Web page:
Sony just put out their third quarter earnings call for 2016, and it seems that their mobile business has taken a roughly 35% nosedive from where it was during the same period in 2015. The fall took Sony's third quarter mobile numbers from ¥384.5 billion to ¥248.6 billion. Operating income for the division, meanwhile, fell about 12% from ¥24.1 billion to ¥21.2 billion. According to Sony, the huge drop in total sales and operating revenue was mainly due to decreased smartphone sales in a few key regions, such as Europe, as well as regions where Sony was forced to downsize. The huge deficit was enough to overcome all of Sony's attempts at cost-cutting and otherwise throwing cash at their smartphone operations, thus the 12% decrease in operating income.
Sony's mobile division is not the only part of the company to post a loss, but it did take the biggest hit. Sony Pictures saw a 14% year on year drop for the quarter. Sony has refuted previous whisperings that they were planning on exiting the smartphone market, and even seem to be doubling down recently. It should be noted that these fairly grim third quarter figures were barely grazed by the debut of the Xperia XZ on September 30th, which means that the flagship had a fair chance to pull Sony Mobile's Q4 up significantly on the back of the sales boom it experienced in the wake of Samsung's troubles with their own flagship, the Galaxy Note 7, and its fairly disastrous recall.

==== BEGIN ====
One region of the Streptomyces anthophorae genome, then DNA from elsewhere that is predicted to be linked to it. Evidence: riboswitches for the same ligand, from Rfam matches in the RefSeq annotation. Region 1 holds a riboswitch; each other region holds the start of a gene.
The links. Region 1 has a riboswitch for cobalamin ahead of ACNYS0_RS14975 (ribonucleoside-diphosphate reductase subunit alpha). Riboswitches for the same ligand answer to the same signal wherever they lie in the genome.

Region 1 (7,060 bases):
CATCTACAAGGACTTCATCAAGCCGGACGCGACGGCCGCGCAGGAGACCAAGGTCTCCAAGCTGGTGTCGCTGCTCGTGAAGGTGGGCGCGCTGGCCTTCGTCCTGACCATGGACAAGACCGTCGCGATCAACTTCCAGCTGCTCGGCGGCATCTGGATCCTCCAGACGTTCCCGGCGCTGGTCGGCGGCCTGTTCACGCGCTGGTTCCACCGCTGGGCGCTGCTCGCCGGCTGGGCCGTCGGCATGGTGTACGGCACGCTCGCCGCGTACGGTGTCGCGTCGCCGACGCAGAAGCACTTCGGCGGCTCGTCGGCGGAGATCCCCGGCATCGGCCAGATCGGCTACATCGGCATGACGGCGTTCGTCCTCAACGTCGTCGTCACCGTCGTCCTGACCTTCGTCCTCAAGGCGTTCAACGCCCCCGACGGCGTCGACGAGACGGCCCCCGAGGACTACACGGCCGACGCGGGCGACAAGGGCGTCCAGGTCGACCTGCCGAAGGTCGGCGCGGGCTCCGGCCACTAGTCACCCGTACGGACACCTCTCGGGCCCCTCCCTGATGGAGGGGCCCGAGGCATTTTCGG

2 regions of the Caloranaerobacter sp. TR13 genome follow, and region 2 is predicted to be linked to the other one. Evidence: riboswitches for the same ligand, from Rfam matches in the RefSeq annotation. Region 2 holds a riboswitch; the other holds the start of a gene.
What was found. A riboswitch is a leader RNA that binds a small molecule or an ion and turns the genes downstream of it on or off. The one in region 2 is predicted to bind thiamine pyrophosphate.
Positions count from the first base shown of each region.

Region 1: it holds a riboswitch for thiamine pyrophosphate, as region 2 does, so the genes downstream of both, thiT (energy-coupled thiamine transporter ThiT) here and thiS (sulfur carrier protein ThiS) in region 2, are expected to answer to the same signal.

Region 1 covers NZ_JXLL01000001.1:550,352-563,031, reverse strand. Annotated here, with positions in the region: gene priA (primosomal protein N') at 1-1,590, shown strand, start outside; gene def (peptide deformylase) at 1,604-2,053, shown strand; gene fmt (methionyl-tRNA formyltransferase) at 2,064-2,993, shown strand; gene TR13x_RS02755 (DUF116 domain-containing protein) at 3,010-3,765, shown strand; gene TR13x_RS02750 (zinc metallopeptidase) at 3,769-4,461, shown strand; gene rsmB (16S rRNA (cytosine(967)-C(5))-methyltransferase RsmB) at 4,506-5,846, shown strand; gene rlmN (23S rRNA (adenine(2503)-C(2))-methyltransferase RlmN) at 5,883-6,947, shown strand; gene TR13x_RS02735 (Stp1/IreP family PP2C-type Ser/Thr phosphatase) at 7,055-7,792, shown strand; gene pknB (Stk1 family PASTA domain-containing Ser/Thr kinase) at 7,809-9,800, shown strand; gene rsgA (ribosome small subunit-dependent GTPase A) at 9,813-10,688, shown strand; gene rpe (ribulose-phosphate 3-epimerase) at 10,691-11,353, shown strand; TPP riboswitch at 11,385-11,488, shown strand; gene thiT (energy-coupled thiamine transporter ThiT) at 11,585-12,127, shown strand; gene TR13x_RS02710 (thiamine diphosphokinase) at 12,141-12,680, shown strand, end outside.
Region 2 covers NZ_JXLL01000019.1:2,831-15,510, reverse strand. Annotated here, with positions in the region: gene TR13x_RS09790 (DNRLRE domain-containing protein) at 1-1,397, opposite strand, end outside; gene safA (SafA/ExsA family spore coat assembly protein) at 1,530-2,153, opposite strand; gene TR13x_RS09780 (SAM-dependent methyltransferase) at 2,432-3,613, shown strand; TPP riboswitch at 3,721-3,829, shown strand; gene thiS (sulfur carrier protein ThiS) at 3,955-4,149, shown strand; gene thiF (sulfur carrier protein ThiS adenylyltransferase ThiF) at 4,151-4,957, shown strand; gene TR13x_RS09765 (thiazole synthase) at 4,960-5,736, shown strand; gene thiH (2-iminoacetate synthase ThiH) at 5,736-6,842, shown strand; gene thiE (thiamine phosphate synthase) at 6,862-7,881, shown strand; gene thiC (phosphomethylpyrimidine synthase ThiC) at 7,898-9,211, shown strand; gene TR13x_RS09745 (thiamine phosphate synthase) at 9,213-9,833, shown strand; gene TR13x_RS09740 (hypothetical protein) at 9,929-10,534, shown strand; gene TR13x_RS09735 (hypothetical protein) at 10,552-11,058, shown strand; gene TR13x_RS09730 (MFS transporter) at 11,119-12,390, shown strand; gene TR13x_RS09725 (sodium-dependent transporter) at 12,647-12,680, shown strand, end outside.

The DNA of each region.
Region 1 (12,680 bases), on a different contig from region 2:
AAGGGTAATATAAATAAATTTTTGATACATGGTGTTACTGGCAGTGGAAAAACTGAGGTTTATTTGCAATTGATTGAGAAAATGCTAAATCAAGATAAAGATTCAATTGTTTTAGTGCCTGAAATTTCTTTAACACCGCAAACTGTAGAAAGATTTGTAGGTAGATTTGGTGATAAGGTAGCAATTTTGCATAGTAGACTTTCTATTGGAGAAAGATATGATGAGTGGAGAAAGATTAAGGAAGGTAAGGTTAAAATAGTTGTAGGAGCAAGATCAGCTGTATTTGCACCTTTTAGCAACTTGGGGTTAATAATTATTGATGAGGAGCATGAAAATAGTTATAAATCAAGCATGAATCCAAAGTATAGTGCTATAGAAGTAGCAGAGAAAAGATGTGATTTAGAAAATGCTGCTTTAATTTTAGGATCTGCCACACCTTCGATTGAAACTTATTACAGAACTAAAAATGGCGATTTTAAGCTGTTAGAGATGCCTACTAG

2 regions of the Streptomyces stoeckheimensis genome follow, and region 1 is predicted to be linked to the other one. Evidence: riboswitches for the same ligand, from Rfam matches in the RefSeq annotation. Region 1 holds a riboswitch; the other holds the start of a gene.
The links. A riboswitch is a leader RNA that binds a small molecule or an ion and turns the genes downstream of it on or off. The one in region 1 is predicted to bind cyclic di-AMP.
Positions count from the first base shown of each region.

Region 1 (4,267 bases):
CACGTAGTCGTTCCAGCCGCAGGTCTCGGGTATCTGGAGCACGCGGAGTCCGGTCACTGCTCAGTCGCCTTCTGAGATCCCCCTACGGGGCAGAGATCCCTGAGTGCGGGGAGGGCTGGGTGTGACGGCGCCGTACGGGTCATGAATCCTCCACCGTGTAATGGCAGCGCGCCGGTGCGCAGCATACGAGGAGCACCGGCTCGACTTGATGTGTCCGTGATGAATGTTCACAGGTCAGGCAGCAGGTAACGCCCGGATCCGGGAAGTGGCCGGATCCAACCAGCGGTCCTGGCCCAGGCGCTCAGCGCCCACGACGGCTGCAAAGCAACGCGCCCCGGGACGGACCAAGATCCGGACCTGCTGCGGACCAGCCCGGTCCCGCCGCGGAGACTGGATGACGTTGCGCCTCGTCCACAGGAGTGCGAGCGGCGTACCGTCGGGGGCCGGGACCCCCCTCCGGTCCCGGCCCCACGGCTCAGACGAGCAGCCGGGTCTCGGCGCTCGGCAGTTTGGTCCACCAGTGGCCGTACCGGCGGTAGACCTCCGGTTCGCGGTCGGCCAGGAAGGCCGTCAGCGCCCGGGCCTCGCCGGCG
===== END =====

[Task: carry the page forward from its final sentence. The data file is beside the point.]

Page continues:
Another good note among a fairly dismal quarter for Sony's mobile division was the fact that they did not hemorrhage the most money of any division to have posted a loss; that honor belongs to Sony Pictures. Massive worldwide downsizing measures were responsible for making Sony's adventures in the smartphone world a small enough enterprise to not lose a huge amount of money, which makes the bittersweet news that much more so. Just as rumors swirled of a possible sale of Sony Mobile in the wake of bad performance last year, word on the street is that Sony Pictures may soon be unloaded. The departure of CEO Michael Lynton seems to corroborate this, but Sony denies it for the time being, again mirroring the fate of Sony Mobile. A number of upcoming Sony smartphones seem to have broken cover lately, so whatever else may be going on, Sony is not throwing the towel into the mobile arena right now.